Attend professional development.
First, capitalize on as many professional development opportunities as you can with your teaching schedule. Many school corporations cannot afford to send their staff members to professional development, so jump at the chances you get. The skills and knowledge gained from workshops and seminars are valuable to teachers as they further their careers.
Second, life isn’t the only thing that is like a box of chocolates. I have attended professional development seminars that ranged from a couple of hours to two weeks of full work days. These can be very different depending on the material and presenters. Currently, most presenters are embracing a philosophy that adults, like young people, learn more by doing instead of listening, so many seminars and workshops are hands-on these days. This usually means some form of group work. If this takes you out of your comfort zone, try to recruit a colleague to attend with you. In the past, group work at professional development was not my favorite thing in world, but it did get easier with experience. When the time comes, take a deep breath and try to learn everything you can. If you are uncomfortable at a workshop, chances are you are not alone.
Communicate clearly at parent-teacher conferences.
Parent-teacher conferences are vital to running a successful classroom. It is important to present to parents an image that is confident and approachable. My colleagues who have struggled with parent-teacher conferences usually projected one of two images. They either overcompensated for their anxiousness by coming across too strong. Or, in an effort to avoid a conflict, they sugarcoated unfavorable information to the point where the message was not properly conveyed. Avoid these mistakes and aim for the middle of the road. Be honest and upfront with information, whether it is good or bad. Just as with interviewing and public speaking, rehearsing does help.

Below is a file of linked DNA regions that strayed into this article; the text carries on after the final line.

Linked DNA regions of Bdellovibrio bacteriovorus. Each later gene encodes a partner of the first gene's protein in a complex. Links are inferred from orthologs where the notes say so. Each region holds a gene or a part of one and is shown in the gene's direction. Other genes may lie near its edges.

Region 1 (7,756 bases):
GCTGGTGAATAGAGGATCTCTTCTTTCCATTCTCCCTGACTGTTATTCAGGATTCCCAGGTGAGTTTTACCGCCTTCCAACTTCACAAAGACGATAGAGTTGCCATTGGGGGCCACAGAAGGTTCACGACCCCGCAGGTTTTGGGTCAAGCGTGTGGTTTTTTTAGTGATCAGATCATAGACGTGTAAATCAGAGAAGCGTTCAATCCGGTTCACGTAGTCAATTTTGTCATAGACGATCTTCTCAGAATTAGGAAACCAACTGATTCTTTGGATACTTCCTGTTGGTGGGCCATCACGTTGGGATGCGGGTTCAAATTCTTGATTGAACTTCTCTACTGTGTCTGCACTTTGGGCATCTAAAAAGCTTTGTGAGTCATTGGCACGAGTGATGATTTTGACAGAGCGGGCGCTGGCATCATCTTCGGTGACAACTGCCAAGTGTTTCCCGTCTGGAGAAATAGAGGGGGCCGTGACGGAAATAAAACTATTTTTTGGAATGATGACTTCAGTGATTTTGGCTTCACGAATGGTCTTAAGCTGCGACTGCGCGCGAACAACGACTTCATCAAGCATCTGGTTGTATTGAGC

Remember why you teach.
Schools operate best when their faculty contains a variety of personality types. While working at a school can take an introverted person out of his or her comfort zone, this does not diminish that teacher’s ability as an instructor. Often, teachers with this personality type are so passionate about teaching that their passion will elevate them past the parts of the job they find challenging.
Andrew Hawk has worked in public education for fourteen years, starting as a teaching assistant in a special education classroom. He has taught first, second, and fifth grade as a classroom teacher, and for the past three years, has worked as a resource room teacher, providing services for fourth and fifth graders. Working as a special education teacher has given him the opportunity to work with a variety of age groups and exceptionalities. In 2011, he earned his master’s degree in special education from Western Governor’s University. When Andrew is not preparing for school, he enjoys spending time with his wife and daughter.